Term started up even later this year, which means quite a few of us are already starting to worry about upcoming assessments. Regardless if you’re a fresher, a second, third, or even fourth year, getting adjusted to the amount of reading and work you need to do is never as easy as it seems. Overwhelmed? Don’t be! Here are some great tips to keep your stress levels down.
1. Stay organised
Get a diary or use the calendar on your e-mail, laptop or phone, and put in all your seminars, lectures and assessment dates so you know well in advance when your busiest weeks are. Essays can creep up on you before you know it, so get into the habit of frequently updating and checking your calendar.
2. Have a ‘library day’
Pick one day of the week where you dedicate most of the day to working or reading. It sounds intense but it gets stuff out of the way and keeps you on top of your workload, leaving you free to do something more fun when you don’t have to be on campus! If it seems daunting to go by yourself, get some friends to go with you. Having them there is not only comforting, but encouraging as well.
3. Quit complaining and do something
If you spend half the amount of time you might spend complaining and whining about how much work you have, you’ll probably be done in no time.
“If you remain passive, thinking, ‘I can’t do anything about my problem’, your stress will get worse,” says Professor Cooper, health expert at the University of Lancaster, in a discussion about stress with the NHS. “That feeling of loss of control is one of the main causes of stress and lack of wellbeing.”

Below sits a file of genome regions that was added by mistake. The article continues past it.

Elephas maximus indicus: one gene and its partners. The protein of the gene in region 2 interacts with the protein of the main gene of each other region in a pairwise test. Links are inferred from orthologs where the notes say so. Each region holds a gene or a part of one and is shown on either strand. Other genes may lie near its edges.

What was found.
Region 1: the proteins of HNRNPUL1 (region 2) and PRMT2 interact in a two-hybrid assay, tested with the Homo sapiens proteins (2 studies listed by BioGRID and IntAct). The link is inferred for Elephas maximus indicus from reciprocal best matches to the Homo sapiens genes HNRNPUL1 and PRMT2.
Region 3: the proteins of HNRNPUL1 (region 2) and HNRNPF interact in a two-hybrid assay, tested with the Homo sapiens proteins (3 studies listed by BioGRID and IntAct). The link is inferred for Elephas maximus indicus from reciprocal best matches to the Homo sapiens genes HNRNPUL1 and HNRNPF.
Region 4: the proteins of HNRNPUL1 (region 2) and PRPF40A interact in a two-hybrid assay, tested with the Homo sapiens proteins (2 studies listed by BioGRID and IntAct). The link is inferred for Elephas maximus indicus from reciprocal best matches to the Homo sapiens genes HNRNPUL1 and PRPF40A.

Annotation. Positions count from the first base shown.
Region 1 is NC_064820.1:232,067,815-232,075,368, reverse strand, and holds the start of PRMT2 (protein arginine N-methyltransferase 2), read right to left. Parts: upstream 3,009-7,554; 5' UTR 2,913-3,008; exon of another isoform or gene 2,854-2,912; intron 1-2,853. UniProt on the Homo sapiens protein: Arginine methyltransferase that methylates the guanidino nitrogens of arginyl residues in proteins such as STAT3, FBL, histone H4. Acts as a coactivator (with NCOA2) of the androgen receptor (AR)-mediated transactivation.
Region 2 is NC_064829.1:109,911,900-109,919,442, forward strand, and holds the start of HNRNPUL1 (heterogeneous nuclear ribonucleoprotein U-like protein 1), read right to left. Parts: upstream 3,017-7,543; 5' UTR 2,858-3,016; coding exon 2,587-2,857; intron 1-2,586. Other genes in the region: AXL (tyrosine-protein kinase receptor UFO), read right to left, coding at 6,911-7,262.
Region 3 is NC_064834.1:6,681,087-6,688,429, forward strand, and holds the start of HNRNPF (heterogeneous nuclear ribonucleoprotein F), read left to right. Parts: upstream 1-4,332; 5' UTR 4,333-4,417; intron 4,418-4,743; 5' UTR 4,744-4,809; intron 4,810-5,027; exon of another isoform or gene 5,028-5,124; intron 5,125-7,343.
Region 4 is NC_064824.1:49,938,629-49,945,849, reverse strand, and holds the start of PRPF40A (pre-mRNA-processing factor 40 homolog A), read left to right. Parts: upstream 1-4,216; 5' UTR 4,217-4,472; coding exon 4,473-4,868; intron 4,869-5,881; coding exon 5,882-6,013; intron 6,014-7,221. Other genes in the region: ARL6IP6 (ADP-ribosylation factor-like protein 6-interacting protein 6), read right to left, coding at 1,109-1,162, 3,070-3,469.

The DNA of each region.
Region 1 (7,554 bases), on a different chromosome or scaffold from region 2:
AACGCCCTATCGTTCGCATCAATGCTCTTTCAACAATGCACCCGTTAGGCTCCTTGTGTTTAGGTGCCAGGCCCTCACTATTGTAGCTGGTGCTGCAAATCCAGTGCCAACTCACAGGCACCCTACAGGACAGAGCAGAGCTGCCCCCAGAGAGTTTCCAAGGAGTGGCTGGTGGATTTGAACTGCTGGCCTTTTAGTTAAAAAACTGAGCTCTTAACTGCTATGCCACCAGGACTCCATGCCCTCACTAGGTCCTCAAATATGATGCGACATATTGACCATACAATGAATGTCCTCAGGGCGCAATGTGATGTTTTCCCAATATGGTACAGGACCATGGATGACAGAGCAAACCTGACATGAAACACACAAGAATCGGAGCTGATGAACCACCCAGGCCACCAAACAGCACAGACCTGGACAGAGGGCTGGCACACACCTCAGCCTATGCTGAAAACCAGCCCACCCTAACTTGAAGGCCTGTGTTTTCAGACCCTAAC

4. Eat well and exercise
Some think it’s a myth that studying or working makes you hungry, but a study in Psychosomatic Medicine shows that thinking causes your glucose and insulin levels to fluctuate. Eat small meals and snacks when working to boost your energy levels and prevent overeating—use it as an opportunity to reward yourself!
You should also do some exercise, even if it is just making the choice to walk to campus rather than taking the bus. Thinking might make you hungry but it also means your intake of food becomes higher, so you’ll need to exercise to counteract that. Kill two birds with one stone; exercise will leave you feeling re-energised and more relieved.
5. Take breaks and sleep
Take frequent breaks—go for a small walk or watch a short video to keep you going. Make sure you get at least seven hours of sleep. It’s better to go to sleep early and get up earlier in the morning than staying up till 3am studying and being tired and more stressed the next day.
6. Put down that coffee!
Cut back on the soft drinks and coffee. Caffeine might be good for a few hours but then you’ll crash. It has been proven that caffeine can stimulate a stress reaction in your body, so if you do have to have that cuppa in the morning, make up for it by drinking water for the rest of the day.
7. Go out
Sometimes the best thing to do when you are super stressed is to head out for a meal, a movie or a chilled night out. If everything is really getting you down, spend some of the day trying to do some work, and then hit the town with a friend and have some fun. Doing something that doesn’t involve being cooped up in your room can make all the difference in helping you de-stress.
8. Mind over matter
Just hang in there until deadlines are over. Stay positive and trust that you can get everything done. It isn’t the end of the world, you’re young and at university! Make the most of your degree but make sure you appreciate and organise your time so that you don’t miss out on everything else that student life has to offer.
Do you have any useful tips on how to relieve stress? Share them in the comments below or tweet us @HCNottingham.